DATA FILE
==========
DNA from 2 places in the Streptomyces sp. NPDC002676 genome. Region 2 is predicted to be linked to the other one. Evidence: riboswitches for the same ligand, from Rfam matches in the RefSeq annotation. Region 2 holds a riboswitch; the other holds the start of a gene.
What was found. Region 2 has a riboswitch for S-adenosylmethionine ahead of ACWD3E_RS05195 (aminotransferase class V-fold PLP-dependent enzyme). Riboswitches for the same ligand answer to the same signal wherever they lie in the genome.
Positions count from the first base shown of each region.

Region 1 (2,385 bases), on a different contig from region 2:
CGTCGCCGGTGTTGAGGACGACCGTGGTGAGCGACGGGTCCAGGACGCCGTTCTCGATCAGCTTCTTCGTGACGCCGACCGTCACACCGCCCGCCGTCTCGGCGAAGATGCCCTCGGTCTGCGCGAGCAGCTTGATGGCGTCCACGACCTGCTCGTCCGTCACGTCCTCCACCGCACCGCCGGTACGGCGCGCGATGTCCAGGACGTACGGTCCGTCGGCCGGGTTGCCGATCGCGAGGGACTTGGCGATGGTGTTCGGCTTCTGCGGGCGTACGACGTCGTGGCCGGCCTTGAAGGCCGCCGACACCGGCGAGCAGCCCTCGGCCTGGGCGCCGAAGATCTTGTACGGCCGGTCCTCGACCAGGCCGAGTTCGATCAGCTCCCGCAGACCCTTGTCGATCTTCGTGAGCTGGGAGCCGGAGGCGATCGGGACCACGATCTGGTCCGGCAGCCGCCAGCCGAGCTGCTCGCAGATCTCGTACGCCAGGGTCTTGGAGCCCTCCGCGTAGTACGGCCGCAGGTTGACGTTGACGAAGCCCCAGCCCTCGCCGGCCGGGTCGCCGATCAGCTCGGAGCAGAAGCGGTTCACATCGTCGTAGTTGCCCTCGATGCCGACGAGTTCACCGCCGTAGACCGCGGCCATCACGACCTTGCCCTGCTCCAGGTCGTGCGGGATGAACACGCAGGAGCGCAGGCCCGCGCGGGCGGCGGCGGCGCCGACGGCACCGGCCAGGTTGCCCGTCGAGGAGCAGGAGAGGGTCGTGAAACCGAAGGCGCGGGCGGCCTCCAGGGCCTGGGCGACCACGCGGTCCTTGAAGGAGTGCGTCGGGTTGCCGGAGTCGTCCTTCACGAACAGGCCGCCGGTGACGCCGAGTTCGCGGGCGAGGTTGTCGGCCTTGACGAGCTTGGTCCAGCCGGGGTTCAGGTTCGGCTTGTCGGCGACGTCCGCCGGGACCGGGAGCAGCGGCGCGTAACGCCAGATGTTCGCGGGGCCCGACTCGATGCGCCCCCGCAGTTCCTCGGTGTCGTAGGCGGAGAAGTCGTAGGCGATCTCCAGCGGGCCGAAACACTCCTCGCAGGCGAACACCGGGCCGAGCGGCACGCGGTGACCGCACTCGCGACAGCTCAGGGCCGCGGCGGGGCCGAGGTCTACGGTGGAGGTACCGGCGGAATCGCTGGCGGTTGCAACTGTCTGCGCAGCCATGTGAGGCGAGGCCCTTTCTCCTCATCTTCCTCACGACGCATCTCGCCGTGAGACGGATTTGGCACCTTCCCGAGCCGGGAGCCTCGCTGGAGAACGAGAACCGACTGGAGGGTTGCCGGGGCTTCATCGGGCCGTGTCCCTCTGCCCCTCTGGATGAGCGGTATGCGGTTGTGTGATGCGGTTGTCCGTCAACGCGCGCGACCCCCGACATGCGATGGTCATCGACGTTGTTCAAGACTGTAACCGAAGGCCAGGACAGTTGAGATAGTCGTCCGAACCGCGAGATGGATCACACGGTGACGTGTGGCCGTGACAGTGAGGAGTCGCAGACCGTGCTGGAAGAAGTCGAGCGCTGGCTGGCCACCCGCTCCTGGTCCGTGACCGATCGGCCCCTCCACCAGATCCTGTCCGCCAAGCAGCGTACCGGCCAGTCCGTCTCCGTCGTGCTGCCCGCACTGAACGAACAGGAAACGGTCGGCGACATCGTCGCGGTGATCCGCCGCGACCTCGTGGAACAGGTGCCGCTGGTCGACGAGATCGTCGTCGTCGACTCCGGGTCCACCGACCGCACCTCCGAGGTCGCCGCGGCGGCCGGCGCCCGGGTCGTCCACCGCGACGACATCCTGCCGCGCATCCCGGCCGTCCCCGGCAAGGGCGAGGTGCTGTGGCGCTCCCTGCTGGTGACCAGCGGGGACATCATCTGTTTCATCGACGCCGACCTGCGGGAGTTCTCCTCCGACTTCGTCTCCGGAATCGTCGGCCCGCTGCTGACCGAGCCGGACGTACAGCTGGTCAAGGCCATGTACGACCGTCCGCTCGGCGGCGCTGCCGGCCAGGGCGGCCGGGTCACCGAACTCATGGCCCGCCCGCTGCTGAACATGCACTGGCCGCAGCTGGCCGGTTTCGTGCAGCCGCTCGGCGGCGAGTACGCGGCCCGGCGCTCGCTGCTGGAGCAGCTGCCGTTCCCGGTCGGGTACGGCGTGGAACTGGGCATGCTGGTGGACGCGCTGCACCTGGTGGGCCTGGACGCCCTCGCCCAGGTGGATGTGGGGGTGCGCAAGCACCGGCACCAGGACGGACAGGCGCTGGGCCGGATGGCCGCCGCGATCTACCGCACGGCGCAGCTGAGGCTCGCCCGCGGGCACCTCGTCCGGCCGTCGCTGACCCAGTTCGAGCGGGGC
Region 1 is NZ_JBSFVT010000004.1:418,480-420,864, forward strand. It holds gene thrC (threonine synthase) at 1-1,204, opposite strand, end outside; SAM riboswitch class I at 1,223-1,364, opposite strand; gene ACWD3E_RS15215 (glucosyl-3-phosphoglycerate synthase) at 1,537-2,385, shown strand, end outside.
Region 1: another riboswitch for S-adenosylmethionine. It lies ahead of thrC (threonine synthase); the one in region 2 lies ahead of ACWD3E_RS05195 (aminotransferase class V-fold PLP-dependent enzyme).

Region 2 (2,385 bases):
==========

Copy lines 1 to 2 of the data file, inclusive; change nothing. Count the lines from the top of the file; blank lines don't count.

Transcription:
DNA from 2 places in the Streptomyces sp. NPDC002676 genome. Region 2 is predicted to be linked to the other one. Evidence: riboswitches for the same ligand, from Rfam matches in the RefSeq annotation. Region 2 holds a riboswitch; the other holds the start of a gene.
What was found. Region 2 has a riboswitch for S-adenosylmethionine ahead of ACWD3E_RS05195 (aminotransferase class V-fold PLP-dependent enzyme). Riboswitches for the same ligand answer to the same signal wherever they lie in the genome.